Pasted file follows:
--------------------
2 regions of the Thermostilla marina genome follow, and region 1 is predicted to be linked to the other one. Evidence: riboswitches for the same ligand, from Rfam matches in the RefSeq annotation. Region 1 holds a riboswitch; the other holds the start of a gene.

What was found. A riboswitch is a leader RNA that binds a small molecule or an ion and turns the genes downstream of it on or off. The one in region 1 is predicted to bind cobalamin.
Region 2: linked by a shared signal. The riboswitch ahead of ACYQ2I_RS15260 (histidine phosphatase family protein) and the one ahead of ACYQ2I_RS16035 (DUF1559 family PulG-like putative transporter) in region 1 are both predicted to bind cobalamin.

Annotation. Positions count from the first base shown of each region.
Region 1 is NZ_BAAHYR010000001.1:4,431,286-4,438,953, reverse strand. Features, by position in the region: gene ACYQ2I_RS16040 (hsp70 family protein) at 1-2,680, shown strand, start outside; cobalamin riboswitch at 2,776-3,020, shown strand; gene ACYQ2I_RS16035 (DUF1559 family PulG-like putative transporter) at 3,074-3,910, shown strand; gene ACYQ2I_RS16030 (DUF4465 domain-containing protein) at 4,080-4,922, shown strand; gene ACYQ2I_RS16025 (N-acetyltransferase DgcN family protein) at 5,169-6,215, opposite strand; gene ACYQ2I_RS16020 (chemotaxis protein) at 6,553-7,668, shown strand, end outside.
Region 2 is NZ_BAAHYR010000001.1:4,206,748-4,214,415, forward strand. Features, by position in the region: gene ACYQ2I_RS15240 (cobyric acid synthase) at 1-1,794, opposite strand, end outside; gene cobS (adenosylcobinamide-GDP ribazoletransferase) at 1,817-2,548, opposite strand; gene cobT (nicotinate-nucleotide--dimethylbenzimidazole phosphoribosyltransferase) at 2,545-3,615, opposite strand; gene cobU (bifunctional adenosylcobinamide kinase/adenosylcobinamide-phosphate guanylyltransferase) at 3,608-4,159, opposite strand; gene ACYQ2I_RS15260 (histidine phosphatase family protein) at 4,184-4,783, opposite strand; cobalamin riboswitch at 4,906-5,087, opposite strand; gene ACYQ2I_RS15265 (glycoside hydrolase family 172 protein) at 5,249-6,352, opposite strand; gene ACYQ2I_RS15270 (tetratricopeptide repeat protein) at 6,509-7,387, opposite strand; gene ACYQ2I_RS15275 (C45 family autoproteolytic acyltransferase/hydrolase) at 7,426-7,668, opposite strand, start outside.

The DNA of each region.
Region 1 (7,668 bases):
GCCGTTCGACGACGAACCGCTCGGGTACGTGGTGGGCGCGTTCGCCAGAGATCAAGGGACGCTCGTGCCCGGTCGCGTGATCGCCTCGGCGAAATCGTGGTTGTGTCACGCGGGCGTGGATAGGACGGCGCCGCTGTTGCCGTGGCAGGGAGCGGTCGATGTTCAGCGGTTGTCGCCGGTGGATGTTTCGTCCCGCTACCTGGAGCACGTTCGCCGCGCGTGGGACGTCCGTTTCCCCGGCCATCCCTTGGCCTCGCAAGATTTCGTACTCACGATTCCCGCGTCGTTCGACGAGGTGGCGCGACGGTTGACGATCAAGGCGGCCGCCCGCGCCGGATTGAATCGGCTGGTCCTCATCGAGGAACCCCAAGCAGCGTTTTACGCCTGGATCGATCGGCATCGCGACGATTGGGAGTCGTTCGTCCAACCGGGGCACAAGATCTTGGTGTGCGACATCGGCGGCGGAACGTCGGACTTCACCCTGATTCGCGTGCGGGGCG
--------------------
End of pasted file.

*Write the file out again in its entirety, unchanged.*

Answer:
2 regions of the Thermostilla marina genome follow, and region 1 is predicted to be linked to the other one. Evidence: riboswitches for the same ligand, from Rfam matches in the RefSeq annotation. Region 1 holds a riboswitch; the other holds the start of a gene.

What was found. A riboswitch is a leader RNA that binds a small molecule or an ion and turns the genes downstream of it on or off. The one in region 1 is predicted to bind cobalamin.
Region 2: linked by a shared signal. The riboswitch ahead of ACYQ2I_RS15260 (histidine phosphatase family protein) and the one ahead of ACYQ2I_RS16035 (DUF1559 family PulG-like putative transporter) in region 1 are both predicted to bind cobalamin.

Annotation. Positions count from the first base shown of each region.
Region 1 is NZ_BAAHYR010000001.1:4,431,286-4,438,953, reverse strand. Features, by position in the region: gene ACYQ2I_RS16040 (hsp70 family protein) at 1-2,680, shown strand, start outside; cobalamin riboswitch at 2,776-3,020, shown strand; gene ACYQ2I_RS16035 (DUF1559 family PulG-like putative transporter) at 3,074-3,910, shown strand; gene ACYQ2I_RS16030 (DUF4465 domain-containing protein) at 4,080-4,922, shown strand; gene ACYQ2I_RS16025 (N-acetyltransferase DgcN family protein) at 5,169-6,215, opposite strand; gene ACYQ2I_RS16020 (chemotaxis protein) at 6,553-7,668, shown strand, end outside.
Region 2 is NZ_BAAHYR010000001.1:4,206,748-4,214,415, forward strand. Features, by position in the region: gene ACYQ2I_RS15240 (cobyric acid synthase) at 1-1,794, opposite strand, end outside; gene cobS (adenosylcobinamide-GDP ribazoletransferase) at 1,817-2,548, opposite strand; gene cobT (nicotinate-nucleotide--dimethylbenzimidazole phosphoribosyltransferase) at 2,545-3,615, opposite strand; gene cobU (bifunctional adenosylcobinamide kinase/adenosylcobinamide-phosphate guanylyltransferase) at 3,608-4,159, opposite strand; gene ACYQ2I_RS15260 (histidine phosphatase family protein) at 4,184-4,783, opposite strand; cobalamin riboswitch at 4,906-5,087, opposite strand; gene ACYQ2I_RS15265 (glycoside hydrolase family 172 protein) at 5,249-6,352, opposite strand; gene ACYQ2I_RS15270 (tetratricopeptide repeat protein) at 6,509-7,387, opposite strand; gene ACYQ2I_RS15275 (C45 family autoproteolytic acyltransferase/hydrolase) at 7,426-7,668, opposite strand, start outside.

The DNA of each region.
Region 1 (7,668 bases):
GCCGTTCGACGACGAACCGCTCGGGTACGTGGTGGGCGCGTTCGCCAGAGATCAAGGGACGCTCGTGCCCGGTCGCGTGATCGCCTCGGCGAAATCGTGGTTGTGTCACGCGGGCGTGGATAGGACGGCGCCGCTGTTGCCGTGGCAGGGAGCGGTCGATGTTCAGCGGTTGTCGCCGGTGGATGTTTCGTCCCGCTACCTGGAGCACGTTCGCCGCGCGTGGGACGTCCGTTTCCCCGGCCATCCCTTGGCCTCGCAAGATTTCGTACTCACGATTCCCGCGTCGTTCGACGAGGTGGCGCGACGGTTGACGATCAAGGCGGCCGCCCGCGCCGGATTGAATCGGCTGGTCCTCATCGAGGAACCCCAAGCAGCGTTTTACGCCTGGATCGATCGGCATCGCGACGATTGGGAGTCGTTCGTCCAACCGGGGCACAAGATCTTGGTGTGCGACATCGGCGGCGGAACGTCGGACTTCACCCTGATTCGCGTGCGGGGCG